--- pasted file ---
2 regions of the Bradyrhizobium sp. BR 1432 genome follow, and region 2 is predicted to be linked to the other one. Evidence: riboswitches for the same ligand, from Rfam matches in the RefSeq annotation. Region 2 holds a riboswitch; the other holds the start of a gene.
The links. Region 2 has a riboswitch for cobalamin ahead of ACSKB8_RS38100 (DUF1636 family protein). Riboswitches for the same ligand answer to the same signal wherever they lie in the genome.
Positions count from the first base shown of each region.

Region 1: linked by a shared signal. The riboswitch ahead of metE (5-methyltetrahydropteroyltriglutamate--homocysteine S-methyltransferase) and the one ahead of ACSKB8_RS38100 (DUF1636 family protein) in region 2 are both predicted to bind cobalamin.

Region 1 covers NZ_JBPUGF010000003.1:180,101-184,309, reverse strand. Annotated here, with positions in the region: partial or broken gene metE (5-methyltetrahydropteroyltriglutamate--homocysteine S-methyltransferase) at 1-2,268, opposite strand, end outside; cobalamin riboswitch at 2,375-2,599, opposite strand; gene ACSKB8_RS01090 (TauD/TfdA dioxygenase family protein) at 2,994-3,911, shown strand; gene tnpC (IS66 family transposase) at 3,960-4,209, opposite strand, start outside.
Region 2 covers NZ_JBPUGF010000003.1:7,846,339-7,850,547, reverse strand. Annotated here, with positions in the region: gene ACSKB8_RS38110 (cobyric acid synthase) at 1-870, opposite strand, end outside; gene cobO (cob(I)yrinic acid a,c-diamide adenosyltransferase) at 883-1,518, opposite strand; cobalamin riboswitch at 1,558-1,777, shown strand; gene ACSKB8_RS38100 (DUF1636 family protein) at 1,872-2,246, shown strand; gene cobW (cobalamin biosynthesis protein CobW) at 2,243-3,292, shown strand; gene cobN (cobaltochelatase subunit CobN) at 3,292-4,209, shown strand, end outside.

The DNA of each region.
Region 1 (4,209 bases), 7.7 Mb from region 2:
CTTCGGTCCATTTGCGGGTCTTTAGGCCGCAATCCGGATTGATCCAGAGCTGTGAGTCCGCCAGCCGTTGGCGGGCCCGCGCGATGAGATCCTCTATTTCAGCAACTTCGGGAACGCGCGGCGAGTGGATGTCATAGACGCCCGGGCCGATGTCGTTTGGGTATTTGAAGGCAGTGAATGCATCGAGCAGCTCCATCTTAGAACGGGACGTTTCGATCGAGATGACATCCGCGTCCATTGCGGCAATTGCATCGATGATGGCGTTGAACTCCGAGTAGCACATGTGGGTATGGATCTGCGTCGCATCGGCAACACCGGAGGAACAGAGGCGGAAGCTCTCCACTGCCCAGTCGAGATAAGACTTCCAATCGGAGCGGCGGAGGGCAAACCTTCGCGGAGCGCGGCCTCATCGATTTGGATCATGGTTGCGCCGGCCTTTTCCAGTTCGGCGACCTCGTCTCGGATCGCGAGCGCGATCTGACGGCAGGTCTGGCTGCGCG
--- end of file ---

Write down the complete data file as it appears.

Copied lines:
2 regions of the Bradyrhizobium sp. BR 1432 genome follow, and region 2 is predicted to be linked to the other one. Evidence: riboswitches for the same ligand, from Rfam matches in the RefSeq annotation. Region 2 holds a riboswitch; the other holds the start of a gene.
The links. Region 2 has a riboswitch for cobalamin ahead of ACSKB8_RS38100 (DUF1636 family protein). Riboswitches for the same ligand answer to the same signal wherever they lie in the genome.
Positions count from the first base shown of each region.

Region 1: linked by a shared signal. The riboswitch ahead of metE (5-methyltetrahydropteroyltriglutamate--homocysteine S-methyltransferase) and the one ahead of ACSKB8_RS38100 (DUF1636 family protein) in region 2 are both predicted to bind cobalamin.

Region 1 covers NZ_JBPUGF010000003.1:180,101-184,309, reverse strand. Annotated here, with positions in the region: partial or broken gene metE (5-methyltetrahydropteroyltriglutamate--homocysteine S-methyltransferase) at 1-2,268, opposite strand, end outside; cobalamin riboswitch at 2,375-2,599, opposite strand; gene ACSKB8_RS01090 (TauD/TfdA dioxygenase family protein) at 2,994-3,911, shown strand; gene tnpC (IS66 family transposase) at 3,960-4,209, opposite strand, start outside.
Region 2 covers NZ_JBPUGF010000003.1:7,846,339-7,850,547, reverse strand. Annotated here, with positions in the region: gene ACSKB8_RS38110 (cobyric acid synthase) at 1-870, opposite strand, end outside; gene cobO (cob(I)yrinic acid a,c-diamide adenosyltransferase) at 883-1,518, opposite strand; cobalamin riboswitch at 1,558-1,777, shown strand; gene ACSKB8_RS38100 (DUF1636 family protein) at 1,872-2,246, shown strand; gene cobW (cobalamin biosynthesis protein CobW) at 2,243-3,292, shown strand; gene cobN (cobaltochelatase subunit CobN) at 3,292-4,209, shown strand, end outside.

The DNA of each region.
Region 1 (4,209 bases), 7.7 Mb from region 2:
CTTCGGTCCATTTGCGGGTCTTTAGGCCGCAATCCGGATTGATCCAGAGCTGTGAGTCCGCCAGCCGTTGGCGGGCCCGCGCGATGAGATCCTCTATTTCAGCAACTTCGGGAACGCGCGGCGAGTGGATGTCATAGACGCCCGGGCCGATGTCGTTTGGGTATTTGAAGGCAGTGAATGCATCGAGCAGCTCCATCTTAGAACGGGACGTTTCGATCGAGATGACATCCGCGTCCATTGCGGCAATTGCATCGATGATGGCGTTGAACTCCGAGTAGCACATGTGGGTATGGATCTGCGTCGCATCGGCAACACCGGAGGAACAGAGGCGGAAGCTCTCCACTGCCCAGTCGAGATAAGACTTCCAATCGGAGCGGCGGAGGGCAAACCTTCGCGGAGCGCGGCCTCATCGATTTGGATCATGGTTGCGCCGGCCTTTTCCAGTTCGGCGACCTCGTCTCGGATCGCGAGCGCGATCTGACGGCAGGTCTGGCTGCGCG